Protecting your business from ransomware
Ransomware is a huge risk to businesses around the world. Learn how to deal with an attack, and more importantly, how to prevent one.
How to tell if your computer or files have been affected by malicious software and what you should do if you receive a ransom demand
What is Ransomware?
Ransomware is a type of malware (i.e. malicious software) that infiltrates your device. Your computer or its files become unusable until you pay a ransom to the cyber-criminal.
According to the Annual Cyber Threat Report 2020-211 it is “one of the most significant risks to Australian businesses”. Some examples of ransomware are CryptoLocker, WannaCry and Pegasus.
How does it work?
Ransomware works like other types of malware or viruses. It infects your devices and is usually caused by users who:
- visit unsafe or suspicious websites
- open emails or files from unknown sources
- click on links in emails or on social media
- have unsecure settings, such as weak passwords
Once they have control of your data, they could demand payment within a few days. If you refuse to pay, they can threaten to post your data onto a public website, or onto the dark web to be sold on to others.
What happens to my organisation?
If your organisation is hit with a ransomware attack, there are many serious consequences:
- files with sensitive business information and critical systems become unavailable
- business operations grind to a halt
- customer data is exposed to the attacker and possibly the world
- legal disputes can go on for years.
How has it evolved?
While ransomware has been around since 1989, it has quickly evolved over the last 18 months. This is partially due to Covid-19 and the increased number of people working from home.
A recent article reported that ransomware attacks have increased 60% over the past year2. However, that could be the tip of the iceberg, as many companies are reluctant to report these crimes due to fear of reputational damage.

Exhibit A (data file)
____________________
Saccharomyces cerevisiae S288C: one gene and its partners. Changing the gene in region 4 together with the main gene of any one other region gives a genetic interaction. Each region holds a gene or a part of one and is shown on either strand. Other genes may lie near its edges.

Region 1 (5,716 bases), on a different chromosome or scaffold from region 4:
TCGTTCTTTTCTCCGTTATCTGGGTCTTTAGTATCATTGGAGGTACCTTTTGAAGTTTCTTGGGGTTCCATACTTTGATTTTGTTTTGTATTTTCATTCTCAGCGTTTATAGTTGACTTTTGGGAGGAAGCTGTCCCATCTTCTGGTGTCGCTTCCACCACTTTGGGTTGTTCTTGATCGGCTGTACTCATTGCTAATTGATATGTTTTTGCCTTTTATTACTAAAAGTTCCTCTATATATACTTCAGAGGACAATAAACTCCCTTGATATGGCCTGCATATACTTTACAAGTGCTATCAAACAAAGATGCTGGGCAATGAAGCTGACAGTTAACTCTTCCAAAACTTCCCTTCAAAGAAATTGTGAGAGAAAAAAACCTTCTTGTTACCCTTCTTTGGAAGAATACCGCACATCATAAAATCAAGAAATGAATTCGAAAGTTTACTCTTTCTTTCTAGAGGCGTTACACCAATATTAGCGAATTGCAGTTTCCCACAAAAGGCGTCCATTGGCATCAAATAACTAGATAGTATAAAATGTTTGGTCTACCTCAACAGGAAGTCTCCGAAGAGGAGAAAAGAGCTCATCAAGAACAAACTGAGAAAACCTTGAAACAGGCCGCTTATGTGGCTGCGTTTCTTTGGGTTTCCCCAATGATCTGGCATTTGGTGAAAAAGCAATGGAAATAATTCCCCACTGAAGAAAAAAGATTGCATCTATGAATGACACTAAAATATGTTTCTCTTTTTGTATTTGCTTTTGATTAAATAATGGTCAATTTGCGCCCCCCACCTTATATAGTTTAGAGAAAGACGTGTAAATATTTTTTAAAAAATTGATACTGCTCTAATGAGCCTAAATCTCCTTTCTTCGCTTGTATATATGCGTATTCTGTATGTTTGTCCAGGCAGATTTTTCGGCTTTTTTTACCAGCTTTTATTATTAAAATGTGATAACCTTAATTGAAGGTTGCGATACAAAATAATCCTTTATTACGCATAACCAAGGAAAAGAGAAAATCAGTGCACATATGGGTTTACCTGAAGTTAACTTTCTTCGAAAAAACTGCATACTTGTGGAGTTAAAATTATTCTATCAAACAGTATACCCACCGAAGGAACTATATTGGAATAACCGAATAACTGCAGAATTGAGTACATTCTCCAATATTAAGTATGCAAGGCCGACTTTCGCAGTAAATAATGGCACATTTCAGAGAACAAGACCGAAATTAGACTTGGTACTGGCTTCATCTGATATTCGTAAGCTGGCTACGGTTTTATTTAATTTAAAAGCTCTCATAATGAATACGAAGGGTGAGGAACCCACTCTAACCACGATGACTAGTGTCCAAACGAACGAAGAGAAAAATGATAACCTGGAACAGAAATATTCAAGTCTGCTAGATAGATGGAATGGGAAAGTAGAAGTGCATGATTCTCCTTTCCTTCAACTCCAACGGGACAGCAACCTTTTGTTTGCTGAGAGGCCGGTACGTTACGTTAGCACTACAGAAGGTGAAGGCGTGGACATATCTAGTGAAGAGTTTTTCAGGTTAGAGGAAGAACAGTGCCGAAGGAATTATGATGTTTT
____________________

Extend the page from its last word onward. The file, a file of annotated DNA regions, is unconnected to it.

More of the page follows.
To combat this issue, the Australian Government has released a ransomware plan that includes mandatory reporting requirements for companies with an annual turnover of $10m or more.
What should I do if I have been compromised?
If you discover that your data has been encrypted and you receive a ransom demand, here are the first steps to take:
- Disconnect your devices
- Stop the ransomware
- Perform a malware scan and removal
- Note down any key details
- Get professional assistance
- Notify your customers
- Report the attack to the authorities
- Protect yourself from future attacks
Should I pay the ransom?
At a recent ransomware webinar held in Australia, an expert said, “If you can pay, they will return.”
And even if you pay the extortion and they return your data, there is no real incentive for them to delete it. Cybercriminals will continue to find new ways to monetise the most valuable stolen data at a later time. It could be months, or even years later.
How can I prevent it from happening?
There are ten simple steps you can take to minimise the chance of ransomware affecting your business. Some of them are technical, while others involve educating your employees.
- Ensure that your anti-virus software is always up to date
- Back-up and restore your data on a regular basis
- Avoid public wi-fi and browse the web safely, e.g. turn on SafeSearch in Google Chrome
- Have clear rules around the distribution of emails and text messages on work devices
- Use secure software to share files and have rules for sending and receiving data
- Use multi-factor authentication wherever possible
- Protect your passwords for online banking, payments and financial transactions
- Set up an administrator account, and don’t use it as your everyday user account
- Protect your devices – includes mobiles, laptops and tablets, online apps, software updates and webcams
- Have written procedures (for all the above) and ensure that staff are regularly trained